Eight forwarders and nine airlines have been trialing the system, including Cargolux, British Airways, Swisscargo, Japan Airlines, Korean Air, Emirates, DHL, American Airlines and Continental.
In early August, David Ravech, co-chief executive of GF-X, said all 17 companies have signed contracts, but this does not commit them to continue with the system after the trial period.
Though initially billed as a purely online marketplace, one of GF-X's benefits is its potential to automate air cargo bookings, now done mainly by fax or phone, and as a yield management tool. Ravech draws parallels with Amadeus or Galileo on the passenger side.
A key aspect of the system is that it will enable airlines to offer different deals to different customers, allowing them to trial new products in confidence. Ravech predicts this will give airlines a new yield management tool.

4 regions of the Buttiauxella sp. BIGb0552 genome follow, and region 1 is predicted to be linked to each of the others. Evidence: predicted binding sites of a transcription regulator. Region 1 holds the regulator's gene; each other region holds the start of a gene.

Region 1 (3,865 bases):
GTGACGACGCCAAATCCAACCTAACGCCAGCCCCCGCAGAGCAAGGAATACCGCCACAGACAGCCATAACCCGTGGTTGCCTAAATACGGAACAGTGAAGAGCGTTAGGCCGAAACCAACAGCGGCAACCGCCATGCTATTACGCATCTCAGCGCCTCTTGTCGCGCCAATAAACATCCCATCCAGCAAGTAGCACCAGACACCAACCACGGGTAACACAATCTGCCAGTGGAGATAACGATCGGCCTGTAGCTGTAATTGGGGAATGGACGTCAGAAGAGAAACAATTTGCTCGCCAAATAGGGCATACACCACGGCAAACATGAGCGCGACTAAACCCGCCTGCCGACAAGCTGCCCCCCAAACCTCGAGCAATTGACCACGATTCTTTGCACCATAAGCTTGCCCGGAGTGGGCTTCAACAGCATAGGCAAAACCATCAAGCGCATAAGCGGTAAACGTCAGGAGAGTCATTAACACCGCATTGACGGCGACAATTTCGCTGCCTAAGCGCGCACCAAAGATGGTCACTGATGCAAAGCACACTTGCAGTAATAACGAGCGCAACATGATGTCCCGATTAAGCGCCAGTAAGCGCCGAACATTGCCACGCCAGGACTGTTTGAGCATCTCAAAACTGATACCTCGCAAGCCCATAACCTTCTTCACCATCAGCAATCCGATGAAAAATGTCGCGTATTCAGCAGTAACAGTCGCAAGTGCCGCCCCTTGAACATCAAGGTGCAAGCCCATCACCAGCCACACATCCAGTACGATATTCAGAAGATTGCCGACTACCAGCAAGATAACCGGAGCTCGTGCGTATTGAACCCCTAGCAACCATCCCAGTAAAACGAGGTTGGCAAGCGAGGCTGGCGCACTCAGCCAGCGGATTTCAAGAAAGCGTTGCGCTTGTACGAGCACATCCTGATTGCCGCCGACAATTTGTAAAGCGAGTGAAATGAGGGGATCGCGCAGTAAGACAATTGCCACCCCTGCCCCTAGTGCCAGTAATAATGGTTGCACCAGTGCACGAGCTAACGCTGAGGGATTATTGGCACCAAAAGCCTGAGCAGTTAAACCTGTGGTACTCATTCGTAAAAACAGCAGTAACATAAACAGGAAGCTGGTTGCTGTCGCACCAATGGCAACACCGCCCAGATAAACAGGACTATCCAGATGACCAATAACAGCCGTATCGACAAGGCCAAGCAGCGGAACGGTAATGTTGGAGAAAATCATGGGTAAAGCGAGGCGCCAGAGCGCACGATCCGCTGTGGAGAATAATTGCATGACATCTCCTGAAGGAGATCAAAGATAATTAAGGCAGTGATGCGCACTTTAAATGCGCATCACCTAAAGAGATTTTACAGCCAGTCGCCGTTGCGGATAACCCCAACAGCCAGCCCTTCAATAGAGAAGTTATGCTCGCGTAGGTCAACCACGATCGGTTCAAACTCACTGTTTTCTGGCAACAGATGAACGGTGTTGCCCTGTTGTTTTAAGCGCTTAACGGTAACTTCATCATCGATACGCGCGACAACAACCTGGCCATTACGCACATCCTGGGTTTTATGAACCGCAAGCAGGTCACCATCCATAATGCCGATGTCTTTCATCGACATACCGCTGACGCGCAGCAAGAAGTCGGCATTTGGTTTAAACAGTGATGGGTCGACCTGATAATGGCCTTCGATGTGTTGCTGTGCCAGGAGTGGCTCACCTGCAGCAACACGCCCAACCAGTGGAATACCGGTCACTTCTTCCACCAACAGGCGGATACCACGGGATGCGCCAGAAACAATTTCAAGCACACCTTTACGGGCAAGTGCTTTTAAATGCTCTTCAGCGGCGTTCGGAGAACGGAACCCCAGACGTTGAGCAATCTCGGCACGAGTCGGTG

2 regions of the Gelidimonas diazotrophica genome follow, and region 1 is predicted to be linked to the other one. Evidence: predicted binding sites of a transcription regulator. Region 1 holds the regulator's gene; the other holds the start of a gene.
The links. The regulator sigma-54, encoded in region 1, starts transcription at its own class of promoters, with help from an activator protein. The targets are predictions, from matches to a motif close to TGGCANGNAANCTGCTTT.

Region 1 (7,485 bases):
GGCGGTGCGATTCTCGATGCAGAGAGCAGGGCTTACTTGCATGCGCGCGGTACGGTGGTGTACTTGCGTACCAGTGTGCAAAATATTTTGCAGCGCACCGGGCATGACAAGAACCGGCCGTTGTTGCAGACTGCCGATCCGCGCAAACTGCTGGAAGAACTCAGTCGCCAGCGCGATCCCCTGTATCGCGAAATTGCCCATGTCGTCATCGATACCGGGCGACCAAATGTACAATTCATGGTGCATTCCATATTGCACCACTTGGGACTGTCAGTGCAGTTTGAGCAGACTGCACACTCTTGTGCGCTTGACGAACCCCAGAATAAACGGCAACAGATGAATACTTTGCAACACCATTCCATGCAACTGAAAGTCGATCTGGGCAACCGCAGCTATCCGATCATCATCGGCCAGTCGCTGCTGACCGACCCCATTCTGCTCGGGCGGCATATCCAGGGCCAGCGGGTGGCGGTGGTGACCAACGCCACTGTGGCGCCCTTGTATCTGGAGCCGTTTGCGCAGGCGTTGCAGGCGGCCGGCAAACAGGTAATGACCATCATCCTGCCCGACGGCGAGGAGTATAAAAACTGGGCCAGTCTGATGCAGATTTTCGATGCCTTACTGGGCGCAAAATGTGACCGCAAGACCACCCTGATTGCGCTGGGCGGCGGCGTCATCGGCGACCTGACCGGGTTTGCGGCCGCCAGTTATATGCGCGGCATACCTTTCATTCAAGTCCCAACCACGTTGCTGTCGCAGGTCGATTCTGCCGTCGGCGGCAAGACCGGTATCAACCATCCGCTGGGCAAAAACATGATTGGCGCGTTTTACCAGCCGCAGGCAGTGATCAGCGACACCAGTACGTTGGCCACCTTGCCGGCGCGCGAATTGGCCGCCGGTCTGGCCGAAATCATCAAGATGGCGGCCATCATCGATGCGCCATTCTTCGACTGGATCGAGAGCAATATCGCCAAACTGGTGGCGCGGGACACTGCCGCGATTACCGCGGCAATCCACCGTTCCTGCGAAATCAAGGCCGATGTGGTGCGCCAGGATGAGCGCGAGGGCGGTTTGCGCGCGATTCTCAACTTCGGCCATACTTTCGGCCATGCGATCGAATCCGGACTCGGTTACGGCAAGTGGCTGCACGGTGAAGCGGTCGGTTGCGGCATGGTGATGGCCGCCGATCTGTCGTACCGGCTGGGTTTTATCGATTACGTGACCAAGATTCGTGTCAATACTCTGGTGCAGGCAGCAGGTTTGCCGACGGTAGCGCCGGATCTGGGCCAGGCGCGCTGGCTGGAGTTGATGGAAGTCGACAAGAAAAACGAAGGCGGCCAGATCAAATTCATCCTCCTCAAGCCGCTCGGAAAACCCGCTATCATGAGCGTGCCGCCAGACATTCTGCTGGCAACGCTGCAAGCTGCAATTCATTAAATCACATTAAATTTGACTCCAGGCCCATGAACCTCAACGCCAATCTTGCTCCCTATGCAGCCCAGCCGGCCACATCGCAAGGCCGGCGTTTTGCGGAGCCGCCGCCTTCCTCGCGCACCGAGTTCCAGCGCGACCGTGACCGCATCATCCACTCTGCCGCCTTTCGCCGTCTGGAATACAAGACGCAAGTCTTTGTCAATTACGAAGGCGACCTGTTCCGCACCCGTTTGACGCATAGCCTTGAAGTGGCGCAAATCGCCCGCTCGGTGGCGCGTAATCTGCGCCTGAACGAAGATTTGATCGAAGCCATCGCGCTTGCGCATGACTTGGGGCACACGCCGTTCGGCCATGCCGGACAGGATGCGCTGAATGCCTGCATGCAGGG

"It will mean that any carrier can create an express product or any other kind of special service almost instantly, without having to print brochures or train sales staff," he says.
He compares this to the approach adopted by supermarkets which test a product on a few stores, and if it is successful, roll it out more widely. "There is scope for a lot more segmentation in cargo products, and GF-X is about finding a way to communicate the differences between those products more easily," says Ravech.
However, part of the functionality required will only be available in phase two of the system, due for launch in November. This will enable airlines to include details of time-definite products or other performance guarantees as part of their online quotes.
Investors in GF-X include forwarders Deutsche Post and Panalpina, along with Lufthansa Cargo, British Airways and SAirLogistics, cargo arm of Swissair.
Source: Airline Business